Meet USB4, which promises to simply the USB naming scheme and integrate the high-bandwidth Thunderbolt 3 specification. Just a week after the upcoming USB 3.2 specification's branding scheme threatened to confuse PC buyers, the next USB spec is trying to resolve it all.
USB4 promises to cut the confusion
If you have a cable connecting your PC to a peripheral, chances are that it’s USB. Over its 20-plus years of existence, the USB interface has continued to add new speed tiers, including USB 2.0, USB 3.0, and USB 3.1, while remaining backward-compatible with older versions. A USB-C port has also been created alongside the older USB-A port, in a bid to simplify the connector scheme. USB4 will use the USB-C port, and run at 40Gbps—about double the speed of the preceding USB 3.2 specification.
You probably won’t see USB4 hardware in the near future, however. The USB 3.2 specification was published in 2017 and is due to show up in products this year. USB4 is just a specification at the moment, and it hasn’t even been published. The publication date is scheduled for sometime in mid-2019, which means we won’t likely see USB4 hardware until 2020 or beyond.
There’s also a separate, but related issue: To facilitate the transition, Intel said that it would follow up on a 2017 promise to contribute the Thunderbolt specification to the USB Promoter Group, the same organization that announced the USB4 specification. Doing so will enable other chip makers in the USB-PG to build Thunderbolt 3 silicon royalty-free.
What this means to you: From a technical standpoint, USB4 is good news, promising to take the small jumble of USB specifications, form factors, and branding and consolidate them into something more understandable for a general audience. The timing of it all is a bit suspicious, given the backlash about the USB 3.2 branding scheme. But as the inventor of Thunderbolt, Intel wants to see the technology become more popular, too.
Many USB4 answers will have to wait
From Intel’s perspective, the timing is right to make Thunderbolt (even more) mainstream. Intel’s vision of one cable to rule them all was suspect when Intel announced Thunderbolt in 2015—in part because that was supposed to be USB’s role. Since then, however, it’s become more accepted. According to Intel, more than 400 PC designs ship with Thunderbolt ports, as well as virtually all of the latest Apple Macs. About 450 peripherals have also been designed around Thunderbolt, Intel said.
What’s unclear about USB4 is whether everything in Thunderbolt 3 will carry over: connecting a pair of 4K monitors at 60Hz using DisplayPort, peer-to-peer networking, and more. “Multiple data and display protocols” is how the USB Promoter Group describes USB4’s capabilities. In an interview, Jason Ziller, general manager of the Client Connectivity Division at Intel, didn’t go much further.
“It’s definitely designed to simplify things,” Ziller said, while declining to go into the exact specifications.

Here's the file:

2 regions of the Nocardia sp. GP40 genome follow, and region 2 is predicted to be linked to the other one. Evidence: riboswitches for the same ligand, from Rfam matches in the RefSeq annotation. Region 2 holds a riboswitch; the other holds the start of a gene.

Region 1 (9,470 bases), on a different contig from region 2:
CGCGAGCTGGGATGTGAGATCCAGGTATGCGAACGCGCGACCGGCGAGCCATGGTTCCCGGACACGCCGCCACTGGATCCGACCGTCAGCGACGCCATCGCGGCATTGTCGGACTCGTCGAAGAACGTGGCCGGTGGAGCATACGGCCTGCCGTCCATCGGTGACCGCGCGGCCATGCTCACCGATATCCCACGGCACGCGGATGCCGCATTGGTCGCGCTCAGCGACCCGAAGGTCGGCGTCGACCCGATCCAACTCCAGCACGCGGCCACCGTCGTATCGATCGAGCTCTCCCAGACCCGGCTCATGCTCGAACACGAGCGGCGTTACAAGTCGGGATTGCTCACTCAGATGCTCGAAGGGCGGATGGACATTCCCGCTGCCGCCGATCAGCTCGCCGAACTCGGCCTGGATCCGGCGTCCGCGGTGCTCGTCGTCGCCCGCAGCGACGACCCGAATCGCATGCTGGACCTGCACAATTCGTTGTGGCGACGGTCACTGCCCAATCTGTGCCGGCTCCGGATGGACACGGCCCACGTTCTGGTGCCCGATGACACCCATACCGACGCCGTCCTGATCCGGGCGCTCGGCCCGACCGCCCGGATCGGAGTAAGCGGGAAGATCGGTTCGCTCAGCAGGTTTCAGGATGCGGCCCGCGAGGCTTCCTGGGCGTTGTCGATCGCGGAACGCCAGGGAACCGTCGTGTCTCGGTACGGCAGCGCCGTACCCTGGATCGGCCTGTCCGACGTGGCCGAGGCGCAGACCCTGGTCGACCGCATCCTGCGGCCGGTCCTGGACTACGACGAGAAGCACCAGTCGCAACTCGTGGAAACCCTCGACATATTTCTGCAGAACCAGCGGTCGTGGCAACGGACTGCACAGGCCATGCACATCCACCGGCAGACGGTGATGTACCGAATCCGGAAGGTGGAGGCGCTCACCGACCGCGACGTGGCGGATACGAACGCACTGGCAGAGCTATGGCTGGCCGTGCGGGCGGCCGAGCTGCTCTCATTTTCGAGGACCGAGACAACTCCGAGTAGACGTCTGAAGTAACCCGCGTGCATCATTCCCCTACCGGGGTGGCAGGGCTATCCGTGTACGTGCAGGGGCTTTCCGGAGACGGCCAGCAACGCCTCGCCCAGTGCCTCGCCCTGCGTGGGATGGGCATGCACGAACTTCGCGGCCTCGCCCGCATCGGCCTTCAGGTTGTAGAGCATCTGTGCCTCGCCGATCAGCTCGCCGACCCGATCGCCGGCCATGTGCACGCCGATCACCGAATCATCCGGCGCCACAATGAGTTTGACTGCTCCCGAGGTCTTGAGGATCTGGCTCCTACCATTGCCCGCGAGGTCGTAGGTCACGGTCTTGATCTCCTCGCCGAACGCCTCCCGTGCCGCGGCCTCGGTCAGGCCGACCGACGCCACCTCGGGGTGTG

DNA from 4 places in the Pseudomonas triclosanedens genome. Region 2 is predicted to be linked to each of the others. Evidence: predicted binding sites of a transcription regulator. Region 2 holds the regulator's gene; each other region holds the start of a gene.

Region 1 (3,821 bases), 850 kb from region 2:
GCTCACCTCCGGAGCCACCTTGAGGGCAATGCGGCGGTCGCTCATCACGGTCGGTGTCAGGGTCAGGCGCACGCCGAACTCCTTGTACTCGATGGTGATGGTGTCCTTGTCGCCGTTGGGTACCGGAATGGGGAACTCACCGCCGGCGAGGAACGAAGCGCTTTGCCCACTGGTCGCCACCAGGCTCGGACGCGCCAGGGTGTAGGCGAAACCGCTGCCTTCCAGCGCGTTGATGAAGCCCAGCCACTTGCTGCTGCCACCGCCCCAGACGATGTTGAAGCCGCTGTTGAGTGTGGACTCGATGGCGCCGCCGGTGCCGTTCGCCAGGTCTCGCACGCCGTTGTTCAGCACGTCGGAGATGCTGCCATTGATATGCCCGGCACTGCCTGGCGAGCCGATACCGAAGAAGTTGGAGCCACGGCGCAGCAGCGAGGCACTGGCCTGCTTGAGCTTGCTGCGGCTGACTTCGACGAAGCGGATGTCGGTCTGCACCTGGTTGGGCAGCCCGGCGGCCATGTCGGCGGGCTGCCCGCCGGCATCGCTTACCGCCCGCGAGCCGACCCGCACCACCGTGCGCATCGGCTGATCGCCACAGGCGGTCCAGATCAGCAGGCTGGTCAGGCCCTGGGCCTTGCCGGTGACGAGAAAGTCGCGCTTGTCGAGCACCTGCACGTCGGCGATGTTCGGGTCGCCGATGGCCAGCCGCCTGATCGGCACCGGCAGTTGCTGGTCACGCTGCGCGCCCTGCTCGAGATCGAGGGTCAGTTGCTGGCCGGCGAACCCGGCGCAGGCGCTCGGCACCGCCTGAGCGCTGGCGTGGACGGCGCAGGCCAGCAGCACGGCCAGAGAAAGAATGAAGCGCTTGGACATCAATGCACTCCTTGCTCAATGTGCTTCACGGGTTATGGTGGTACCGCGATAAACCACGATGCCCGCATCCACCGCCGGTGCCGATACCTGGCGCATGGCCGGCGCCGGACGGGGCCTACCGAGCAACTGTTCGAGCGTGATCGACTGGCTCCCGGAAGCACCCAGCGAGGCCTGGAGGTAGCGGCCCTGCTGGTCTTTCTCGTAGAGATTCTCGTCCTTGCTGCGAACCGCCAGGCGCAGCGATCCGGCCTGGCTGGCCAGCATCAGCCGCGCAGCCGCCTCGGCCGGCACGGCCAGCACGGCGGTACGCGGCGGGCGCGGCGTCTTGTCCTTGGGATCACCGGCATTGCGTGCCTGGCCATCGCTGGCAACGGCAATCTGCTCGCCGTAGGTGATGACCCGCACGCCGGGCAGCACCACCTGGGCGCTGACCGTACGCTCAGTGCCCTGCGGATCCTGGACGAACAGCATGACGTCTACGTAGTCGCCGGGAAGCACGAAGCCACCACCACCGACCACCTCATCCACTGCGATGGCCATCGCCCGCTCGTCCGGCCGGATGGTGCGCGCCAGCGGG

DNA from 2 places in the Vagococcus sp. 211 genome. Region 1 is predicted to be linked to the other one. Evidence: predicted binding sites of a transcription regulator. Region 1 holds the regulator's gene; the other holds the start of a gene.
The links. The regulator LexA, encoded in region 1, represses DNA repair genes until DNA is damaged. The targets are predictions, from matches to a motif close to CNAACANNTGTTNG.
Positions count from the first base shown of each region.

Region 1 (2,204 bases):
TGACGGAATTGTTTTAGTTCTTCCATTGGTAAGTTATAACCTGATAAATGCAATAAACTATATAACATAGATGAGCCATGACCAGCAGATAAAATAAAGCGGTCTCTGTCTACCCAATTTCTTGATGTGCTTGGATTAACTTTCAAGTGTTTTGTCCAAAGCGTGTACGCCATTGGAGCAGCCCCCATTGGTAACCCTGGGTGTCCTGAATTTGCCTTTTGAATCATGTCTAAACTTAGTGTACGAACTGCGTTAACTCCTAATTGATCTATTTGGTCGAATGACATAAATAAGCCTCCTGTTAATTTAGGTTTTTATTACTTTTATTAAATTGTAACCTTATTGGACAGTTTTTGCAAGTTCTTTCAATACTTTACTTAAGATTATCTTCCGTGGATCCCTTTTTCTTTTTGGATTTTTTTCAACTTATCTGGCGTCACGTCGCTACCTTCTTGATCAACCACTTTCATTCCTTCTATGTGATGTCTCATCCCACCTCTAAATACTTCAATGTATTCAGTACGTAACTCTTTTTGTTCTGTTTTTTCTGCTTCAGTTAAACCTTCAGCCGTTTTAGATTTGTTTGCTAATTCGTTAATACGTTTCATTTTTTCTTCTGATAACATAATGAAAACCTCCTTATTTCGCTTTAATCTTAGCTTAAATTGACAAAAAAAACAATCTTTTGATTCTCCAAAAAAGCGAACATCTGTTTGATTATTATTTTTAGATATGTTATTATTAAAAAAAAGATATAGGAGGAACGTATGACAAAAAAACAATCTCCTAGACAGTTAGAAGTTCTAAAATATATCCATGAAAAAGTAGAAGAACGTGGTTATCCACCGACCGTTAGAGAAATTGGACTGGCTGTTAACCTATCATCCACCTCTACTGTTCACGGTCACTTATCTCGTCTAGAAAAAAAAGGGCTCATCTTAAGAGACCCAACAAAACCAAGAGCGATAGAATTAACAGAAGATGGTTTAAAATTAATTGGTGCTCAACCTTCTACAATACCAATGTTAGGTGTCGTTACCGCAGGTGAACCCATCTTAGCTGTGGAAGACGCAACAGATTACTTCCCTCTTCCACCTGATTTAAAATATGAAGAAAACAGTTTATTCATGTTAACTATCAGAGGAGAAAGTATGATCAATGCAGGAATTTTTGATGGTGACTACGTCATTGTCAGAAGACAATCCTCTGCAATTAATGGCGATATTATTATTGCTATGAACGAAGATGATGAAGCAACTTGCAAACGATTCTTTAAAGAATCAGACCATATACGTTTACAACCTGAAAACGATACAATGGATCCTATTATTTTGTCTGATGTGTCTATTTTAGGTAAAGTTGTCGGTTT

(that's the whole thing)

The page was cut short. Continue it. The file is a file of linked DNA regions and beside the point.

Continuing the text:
Basically, many of the questions enthusiasts want answers to can’t be clarified until the actual specification is released later this year. What is clear is that Intel isn’t relinquishing its hold on Thunderbolt, or on certifying compatible devices. “Thunderbolt as a solution, as a certification program, is retained within Intel,” Ziller added.
Some political questions apply
Politically, the move by the USB-PG isn’t as straightforward. The USB 3.2 branding controversy emanated from the the USB Implementers Forum, essentially the marketing arm of the USB Promoters Group. The guidelines issued by USB-IF assigned confusing marketing terms to the various flavors of USB. USB4 has yet to be assigned any marketing terms.
It’s the USB-PG that comes up with the spec itself, including the original USB 3.2 specification that was released in 2017. The USB-PG is made up of Apple, Hewlett-Packard, Intel, Microsoft, Renesas, ST Microelectronics, and Texas Instruments. It’s to these companies that Intel will release the Thunderbolt protocol spec, and not to a company outside the group, like Intel rival AMD.
Renesas, ST, or TI could certainly make discrete USB4 silicon and provide it to a rival like AMD. But without legal access to that specific Thunderbolt protocol specification itself, it doesn’t seem likely that AMD could build in direct support for USB4 into its chipsets. Meanwhile, that’s exactly what Intel plans to do, as the company announced at CES in January: build Thunderbolt 3 support into “Ice Lake,” the CPU Intel will deliver by the end of 2019. Ryzen-powered laptops or desktops will theoretically be able to incorporate USB4, but via discrete silicon, which would consume a bit more power.
We still don’t know the answers to key questions: whether USB power delivery will be upgraded from its current 100W limit, for example, or the length of supported USB cables, or whether those cables will be color-coded to ensure compatibility, or what prices will be, and so on. The message, though, seems to be this: yes, USB is sort of a mess right now, but USB4 will (hopefully) simplify it all.